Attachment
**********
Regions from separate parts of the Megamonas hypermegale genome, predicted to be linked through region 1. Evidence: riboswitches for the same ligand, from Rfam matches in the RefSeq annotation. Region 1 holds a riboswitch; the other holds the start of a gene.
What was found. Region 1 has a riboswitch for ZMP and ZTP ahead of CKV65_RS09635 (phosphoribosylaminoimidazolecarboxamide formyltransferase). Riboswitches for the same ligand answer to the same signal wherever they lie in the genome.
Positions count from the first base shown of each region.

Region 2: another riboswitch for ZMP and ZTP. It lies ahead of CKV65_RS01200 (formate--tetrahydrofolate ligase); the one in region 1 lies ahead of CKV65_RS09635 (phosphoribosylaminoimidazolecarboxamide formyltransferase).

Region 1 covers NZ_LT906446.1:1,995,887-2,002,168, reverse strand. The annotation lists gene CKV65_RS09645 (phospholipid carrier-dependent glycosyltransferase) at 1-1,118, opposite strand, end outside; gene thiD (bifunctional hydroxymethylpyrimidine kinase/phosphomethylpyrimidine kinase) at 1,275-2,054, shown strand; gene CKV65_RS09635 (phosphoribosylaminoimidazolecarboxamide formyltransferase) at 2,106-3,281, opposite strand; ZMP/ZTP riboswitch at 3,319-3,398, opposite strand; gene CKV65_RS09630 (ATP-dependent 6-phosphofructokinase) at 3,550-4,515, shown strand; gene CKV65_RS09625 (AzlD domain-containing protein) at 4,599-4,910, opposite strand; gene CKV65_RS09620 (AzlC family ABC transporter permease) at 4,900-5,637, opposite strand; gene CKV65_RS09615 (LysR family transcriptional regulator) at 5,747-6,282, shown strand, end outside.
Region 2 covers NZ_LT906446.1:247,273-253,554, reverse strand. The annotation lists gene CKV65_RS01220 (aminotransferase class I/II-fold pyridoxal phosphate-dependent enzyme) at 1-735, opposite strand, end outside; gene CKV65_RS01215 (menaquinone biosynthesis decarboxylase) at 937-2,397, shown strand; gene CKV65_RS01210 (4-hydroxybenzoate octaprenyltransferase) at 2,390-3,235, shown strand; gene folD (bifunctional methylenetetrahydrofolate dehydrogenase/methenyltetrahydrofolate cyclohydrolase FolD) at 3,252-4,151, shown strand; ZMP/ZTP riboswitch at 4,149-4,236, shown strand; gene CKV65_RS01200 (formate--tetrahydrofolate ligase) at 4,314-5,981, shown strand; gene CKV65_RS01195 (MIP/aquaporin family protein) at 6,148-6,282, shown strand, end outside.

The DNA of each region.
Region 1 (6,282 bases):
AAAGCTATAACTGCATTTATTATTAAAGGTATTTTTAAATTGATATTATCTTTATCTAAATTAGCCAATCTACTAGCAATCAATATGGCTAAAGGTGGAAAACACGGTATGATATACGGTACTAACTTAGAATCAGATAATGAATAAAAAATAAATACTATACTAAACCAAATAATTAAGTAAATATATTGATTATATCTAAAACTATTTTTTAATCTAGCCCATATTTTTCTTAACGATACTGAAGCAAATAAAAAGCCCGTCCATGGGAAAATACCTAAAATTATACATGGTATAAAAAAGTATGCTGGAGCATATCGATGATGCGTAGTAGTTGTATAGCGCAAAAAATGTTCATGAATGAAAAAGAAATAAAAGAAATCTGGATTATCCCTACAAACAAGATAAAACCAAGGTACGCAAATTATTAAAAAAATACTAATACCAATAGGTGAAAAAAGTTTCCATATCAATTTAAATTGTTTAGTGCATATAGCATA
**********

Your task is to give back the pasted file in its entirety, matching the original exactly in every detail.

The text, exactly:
Regions from separate parts of the Megamonas hypermegale genome, predicted to be linked through region 1. Evidence: riboswitches for the same ligand, from Rfam matches in the RefSeq annotation. Region 1 holds a riboswitch; the other holds the start of a gene.
What was found. Region 1 has a riboswitch for ZMP and ZTP ahead of CKV65_RS09635 (phosphoribosylaminoimidazolecarboxamide formyltransferase). Riboswitches for the same ligand answer to the same signal wherever they lie in the genome.
Positions count from the first base shown of each region.

Region 2: another riboswitch for ZMP and ZTP. It lies ahead of CKV65_RS01200 (formate--tetrahydrofolate ligase); the one in region 1 lies ahead of CKV65_RS09635 (phosphoribosylaminoimidazolecarboxamide formyltransferase).

Region 1 covers NZ_LT906446.1:1,995,887-2,002,168, reverse strand. The annotation lists gene CKV65_RS09645 (phospholipid carrier-dependent glycosyltransferase) at 1-1,118, opposite strand, end outside; gene thiD (bifunctional hydroxymethylpyrimidine kinase/phosphomethylpyrimidine kinase) at 1,275-2,054, shown strand; gene CKV65_RS09635 (phosphoribosylaminoimidazolecarboxamide formyltransferase) at 2,106-3,281, opposite strand; ZMP/ZTP riboswitch at 3,319-3,398, opposite strand; gene CKV65_RS09630 (ATP-dependent 6-phosphofructokinase) at 3,550-4,515, shown strand; gene CKV65_RS09625 (AzlD domain-containing protein) at 4,599-4,910, opposite strand; gene CKV65_RS09620 (AzlC family ABC transporter permease) at 4,900-5,637, opposite strand; gene CKV65_RS09615 (LysR family transcriptional regulator) at 5,747-6,282, shown strand, end outside.
Region 2 covers NZ_LT906446.1:247,273-253,554, reverse strand. The annotation lists gene CKV65_RS01220 (aminotransferase class I/II-fold pyridoxal phosphate-dependent enzyme) at 1-735, opposite strand, end outside; gene CKV65_RS01215 (menaquinone biosynthesis decarboxylase) at 937-2,397, shown strand; gene CKV65_RS01210 (4-hydroxybenzoate octaprenyltransferase) at 2,390-3,235, shown strand; gene folD (bifunctional methylenetetrahydrofolate dehydrogenase/methenyltetrahydrofolate cyclohydrolase FolD) at 3,252-4,151, shown strand; ZMP/ZTP riboswitch at 4,149-4,236, shown strand; gene CKV65_RS01200 (formate--tetrahydrofolate ligase) at 4,314-5,981, shown strand; gene CKV65_RS01195 (MIP/aquaporin family protein) at 6,148-6,282, shown strand, end outside.

The DNA of each region.
Region 1 (6,282 bases):
AAAGCTATAACTGCATTTATTATTAAAGGTATTTTTAAATTGATATTATCTTTATCTAAATTAGCCAATCTACTAGCAATCAATATGGCTAAAGGTGGAAAACACGGTATGATATACGGTACTAACTTAGAATCAGATAATGAATAAAAAATAAATACTATACTAAACCAAATAATTAAGTAAATATATTGATTATATCTAAAACTATTTTTTAATCTAGCCCATATTTTTCTTAACGATACTGAAGCAAATAAAAAGCCCGTCCATGGGAAAATACCTAAAATTATACATGGTATAAAAAAGTATGCTGGAGCATATCGATGATGCGTAGTAGTTGTATAGCGCAAAAAATGTTCATGAATGAAAAAGAAATAAAAGAAATCTGGATTATCCCTACAAACAAGATAAAACCAAGGTACGCAAATTATTAAAAAAATACTAATACCAATAGGTGAAAAAAGTTTCCATATCAATTTAAATTGTTTAGTGCATATAGCATA